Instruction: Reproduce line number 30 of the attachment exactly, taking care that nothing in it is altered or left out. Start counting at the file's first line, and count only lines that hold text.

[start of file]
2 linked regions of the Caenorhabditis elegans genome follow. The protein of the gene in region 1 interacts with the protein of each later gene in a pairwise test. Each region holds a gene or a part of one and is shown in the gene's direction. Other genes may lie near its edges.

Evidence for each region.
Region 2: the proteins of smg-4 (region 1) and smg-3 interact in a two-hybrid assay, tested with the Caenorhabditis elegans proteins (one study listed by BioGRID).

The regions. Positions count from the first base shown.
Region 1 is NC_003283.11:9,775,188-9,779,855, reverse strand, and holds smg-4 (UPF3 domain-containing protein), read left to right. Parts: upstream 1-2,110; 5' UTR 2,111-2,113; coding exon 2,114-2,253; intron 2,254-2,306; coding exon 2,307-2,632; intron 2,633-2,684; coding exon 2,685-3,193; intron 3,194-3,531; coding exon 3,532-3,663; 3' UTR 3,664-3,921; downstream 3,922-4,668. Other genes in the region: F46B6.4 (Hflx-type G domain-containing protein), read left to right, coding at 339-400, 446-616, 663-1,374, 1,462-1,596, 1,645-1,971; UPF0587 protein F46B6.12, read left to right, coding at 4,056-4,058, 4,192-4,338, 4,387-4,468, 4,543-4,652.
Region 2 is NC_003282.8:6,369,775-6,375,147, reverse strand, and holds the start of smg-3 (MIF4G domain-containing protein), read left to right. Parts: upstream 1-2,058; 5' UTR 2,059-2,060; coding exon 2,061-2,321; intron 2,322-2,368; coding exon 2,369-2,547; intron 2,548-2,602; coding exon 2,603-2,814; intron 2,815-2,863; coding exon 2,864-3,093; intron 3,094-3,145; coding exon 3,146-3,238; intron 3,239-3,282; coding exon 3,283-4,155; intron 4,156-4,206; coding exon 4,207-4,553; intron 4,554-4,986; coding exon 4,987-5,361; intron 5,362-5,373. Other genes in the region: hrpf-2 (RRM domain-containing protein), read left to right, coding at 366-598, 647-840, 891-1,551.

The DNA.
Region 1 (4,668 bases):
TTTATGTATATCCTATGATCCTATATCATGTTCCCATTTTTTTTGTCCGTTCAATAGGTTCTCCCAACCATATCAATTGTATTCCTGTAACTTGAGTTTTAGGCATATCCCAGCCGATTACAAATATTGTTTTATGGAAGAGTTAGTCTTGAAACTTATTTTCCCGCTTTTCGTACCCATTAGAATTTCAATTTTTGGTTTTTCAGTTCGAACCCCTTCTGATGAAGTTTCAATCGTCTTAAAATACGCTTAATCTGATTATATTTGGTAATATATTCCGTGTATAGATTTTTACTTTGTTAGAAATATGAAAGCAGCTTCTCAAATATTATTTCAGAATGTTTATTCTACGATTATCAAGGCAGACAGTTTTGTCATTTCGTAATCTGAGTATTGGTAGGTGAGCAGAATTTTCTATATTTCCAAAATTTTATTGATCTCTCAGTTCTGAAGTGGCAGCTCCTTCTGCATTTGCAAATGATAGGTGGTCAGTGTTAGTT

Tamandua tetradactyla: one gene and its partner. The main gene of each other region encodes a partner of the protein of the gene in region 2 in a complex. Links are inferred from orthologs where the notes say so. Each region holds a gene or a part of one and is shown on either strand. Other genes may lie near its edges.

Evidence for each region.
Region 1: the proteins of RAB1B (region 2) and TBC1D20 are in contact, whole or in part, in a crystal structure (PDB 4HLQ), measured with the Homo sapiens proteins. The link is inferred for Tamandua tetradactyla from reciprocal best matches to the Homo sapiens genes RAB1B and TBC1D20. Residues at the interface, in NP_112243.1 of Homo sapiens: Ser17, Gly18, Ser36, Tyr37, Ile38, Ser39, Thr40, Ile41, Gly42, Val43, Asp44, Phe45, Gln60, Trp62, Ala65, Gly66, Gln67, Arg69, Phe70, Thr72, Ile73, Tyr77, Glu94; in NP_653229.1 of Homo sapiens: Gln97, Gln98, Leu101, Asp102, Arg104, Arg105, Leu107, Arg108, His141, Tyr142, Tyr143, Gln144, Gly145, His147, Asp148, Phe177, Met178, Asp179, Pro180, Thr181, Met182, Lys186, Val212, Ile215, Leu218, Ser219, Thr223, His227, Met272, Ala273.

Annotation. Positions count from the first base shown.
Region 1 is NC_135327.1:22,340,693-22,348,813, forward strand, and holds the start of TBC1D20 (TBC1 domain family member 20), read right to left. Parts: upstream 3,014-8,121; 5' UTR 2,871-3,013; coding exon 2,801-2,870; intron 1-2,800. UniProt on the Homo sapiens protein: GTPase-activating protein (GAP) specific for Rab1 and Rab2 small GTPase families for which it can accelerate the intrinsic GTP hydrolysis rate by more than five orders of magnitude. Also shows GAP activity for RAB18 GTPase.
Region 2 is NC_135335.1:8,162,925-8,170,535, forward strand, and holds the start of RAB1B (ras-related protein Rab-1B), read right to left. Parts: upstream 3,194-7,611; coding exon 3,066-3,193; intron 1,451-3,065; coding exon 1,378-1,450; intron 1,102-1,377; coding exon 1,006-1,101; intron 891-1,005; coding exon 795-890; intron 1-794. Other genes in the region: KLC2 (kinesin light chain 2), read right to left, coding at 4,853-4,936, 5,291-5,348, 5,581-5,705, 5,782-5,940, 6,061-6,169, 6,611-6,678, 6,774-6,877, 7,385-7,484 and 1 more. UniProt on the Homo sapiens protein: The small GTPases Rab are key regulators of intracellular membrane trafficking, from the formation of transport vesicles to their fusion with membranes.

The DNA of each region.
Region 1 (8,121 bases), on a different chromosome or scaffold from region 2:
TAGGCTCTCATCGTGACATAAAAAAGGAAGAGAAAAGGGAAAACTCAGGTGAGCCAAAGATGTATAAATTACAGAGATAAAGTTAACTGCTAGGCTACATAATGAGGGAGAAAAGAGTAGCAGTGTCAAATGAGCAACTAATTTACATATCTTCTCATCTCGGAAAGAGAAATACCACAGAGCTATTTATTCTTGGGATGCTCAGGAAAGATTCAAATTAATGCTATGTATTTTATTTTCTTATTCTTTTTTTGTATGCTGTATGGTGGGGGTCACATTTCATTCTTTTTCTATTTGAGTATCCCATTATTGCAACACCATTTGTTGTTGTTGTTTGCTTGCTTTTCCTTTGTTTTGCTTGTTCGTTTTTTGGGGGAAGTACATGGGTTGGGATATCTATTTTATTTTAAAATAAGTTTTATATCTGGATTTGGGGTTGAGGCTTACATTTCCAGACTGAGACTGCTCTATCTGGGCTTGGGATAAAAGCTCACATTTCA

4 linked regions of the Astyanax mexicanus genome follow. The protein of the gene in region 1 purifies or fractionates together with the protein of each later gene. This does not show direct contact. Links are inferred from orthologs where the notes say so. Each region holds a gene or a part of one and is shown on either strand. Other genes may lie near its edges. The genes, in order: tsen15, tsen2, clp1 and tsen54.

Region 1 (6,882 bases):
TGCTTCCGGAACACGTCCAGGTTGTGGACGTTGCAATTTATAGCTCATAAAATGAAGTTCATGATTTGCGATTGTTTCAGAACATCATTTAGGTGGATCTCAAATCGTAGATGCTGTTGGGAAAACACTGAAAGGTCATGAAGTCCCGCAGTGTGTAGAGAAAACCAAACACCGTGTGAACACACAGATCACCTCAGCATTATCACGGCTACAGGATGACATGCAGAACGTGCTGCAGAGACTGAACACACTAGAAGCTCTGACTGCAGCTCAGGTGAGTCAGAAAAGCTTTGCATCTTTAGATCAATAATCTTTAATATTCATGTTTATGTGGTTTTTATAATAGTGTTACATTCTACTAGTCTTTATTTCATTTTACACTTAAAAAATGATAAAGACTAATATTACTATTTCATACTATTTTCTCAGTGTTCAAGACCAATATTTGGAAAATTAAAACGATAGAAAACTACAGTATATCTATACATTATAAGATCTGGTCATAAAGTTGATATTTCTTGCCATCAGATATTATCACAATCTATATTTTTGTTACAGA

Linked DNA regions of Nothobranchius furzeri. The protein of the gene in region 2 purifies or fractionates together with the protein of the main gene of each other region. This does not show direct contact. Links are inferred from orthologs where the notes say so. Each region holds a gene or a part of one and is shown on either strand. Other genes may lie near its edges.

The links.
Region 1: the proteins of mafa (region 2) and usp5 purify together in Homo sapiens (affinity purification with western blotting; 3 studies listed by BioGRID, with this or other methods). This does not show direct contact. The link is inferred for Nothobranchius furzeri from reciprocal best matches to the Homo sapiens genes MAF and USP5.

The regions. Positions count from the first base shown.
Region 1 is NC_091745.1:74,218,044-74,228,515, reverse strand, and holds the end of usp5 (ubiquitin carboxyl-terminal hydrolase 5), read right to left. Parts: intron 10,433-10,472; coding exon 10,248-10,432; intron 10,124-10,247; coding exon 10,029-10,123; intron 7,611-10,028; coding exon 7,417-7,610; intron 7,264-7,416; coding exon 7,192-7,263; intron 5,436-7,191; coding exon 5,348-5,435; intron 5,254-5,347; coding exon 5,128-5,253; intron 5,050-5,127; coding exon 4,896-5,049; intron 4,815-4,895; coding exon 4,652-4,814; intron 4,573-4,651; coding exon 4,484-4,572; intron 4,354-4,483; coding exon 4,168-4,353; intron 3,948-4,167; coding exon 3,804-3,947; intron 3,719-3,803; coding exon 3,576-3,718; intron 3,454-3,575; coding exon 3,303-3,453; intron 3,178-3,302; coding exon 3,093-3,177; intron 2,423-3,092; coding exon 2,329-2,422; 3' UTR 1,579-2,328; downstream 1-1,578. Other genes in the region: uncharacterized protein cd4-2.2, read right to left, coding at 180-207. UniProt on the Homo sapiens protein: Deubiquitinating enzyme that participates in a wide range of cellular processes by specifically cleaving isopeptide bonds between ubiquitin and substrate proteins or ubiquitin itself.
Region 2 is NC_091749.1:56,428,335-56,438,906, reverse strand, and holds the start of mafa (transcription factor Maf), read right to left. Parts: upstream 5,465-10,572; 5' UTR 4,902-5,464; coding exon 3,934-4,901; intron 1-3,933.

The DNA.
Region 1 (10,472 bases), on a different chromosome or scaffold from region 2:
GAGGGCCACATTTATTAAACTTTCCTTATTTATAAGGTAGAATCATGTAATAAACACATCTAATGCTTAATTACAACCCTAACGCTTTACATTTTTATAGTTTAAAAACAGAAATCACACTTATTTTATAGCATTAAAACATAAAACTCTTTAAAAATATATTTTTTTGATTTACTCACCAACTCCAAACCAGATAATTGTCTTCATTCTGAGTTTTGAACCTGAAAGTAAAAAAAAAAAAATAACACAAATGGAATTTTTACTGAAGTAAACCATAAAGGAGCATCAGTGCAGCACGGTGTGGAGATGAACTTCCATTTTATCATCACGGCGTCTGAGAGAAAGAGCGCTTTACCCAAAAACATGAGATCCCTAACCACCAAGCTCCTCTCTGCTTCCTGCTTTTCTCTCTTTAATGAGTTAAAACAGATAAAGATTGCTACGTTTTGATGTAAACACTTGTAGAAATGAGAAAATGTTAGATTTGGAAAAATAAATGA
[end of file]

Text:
GAGGGCCACATTTATTAAACTTTCCTTATTTATAAGGTAGAATCATGTAATAAACACATCTAATGCTTAATTACAACCCTAACGCTTTACATTTTTATAGTTTAAAAACAGAAATCACACTTATTTTATAGCATTAAAACATAAAACTCTTTAAAAATATATTTTTTTGATTTACTCACCAACTCCAAACCAGATAATTGTCTTCATTCTGAGTTTTGAACCTGAAAGTAAAAAAAAAAAAATAACACAAATGGAATTTTTACTGAAGTAAACCATAAAGGAGCATCAGTGCAGCACGGTGTGGAGATGAACTTCCATTTTATCATCACGGCGTCTGAGAGAAAGAGCGCTTTACCCAAAAACATGAGATCCCTAACCACCAAGCTCCTCTCTGCTTCCTGCTTTTCTCTCTTTAATGAGTTAAAACAGATAAAGATTGCTACGTTTTGATGTAAACACTTGTAGAAATGAGAAAATGTTAGATTTGGAAAAATAAATGA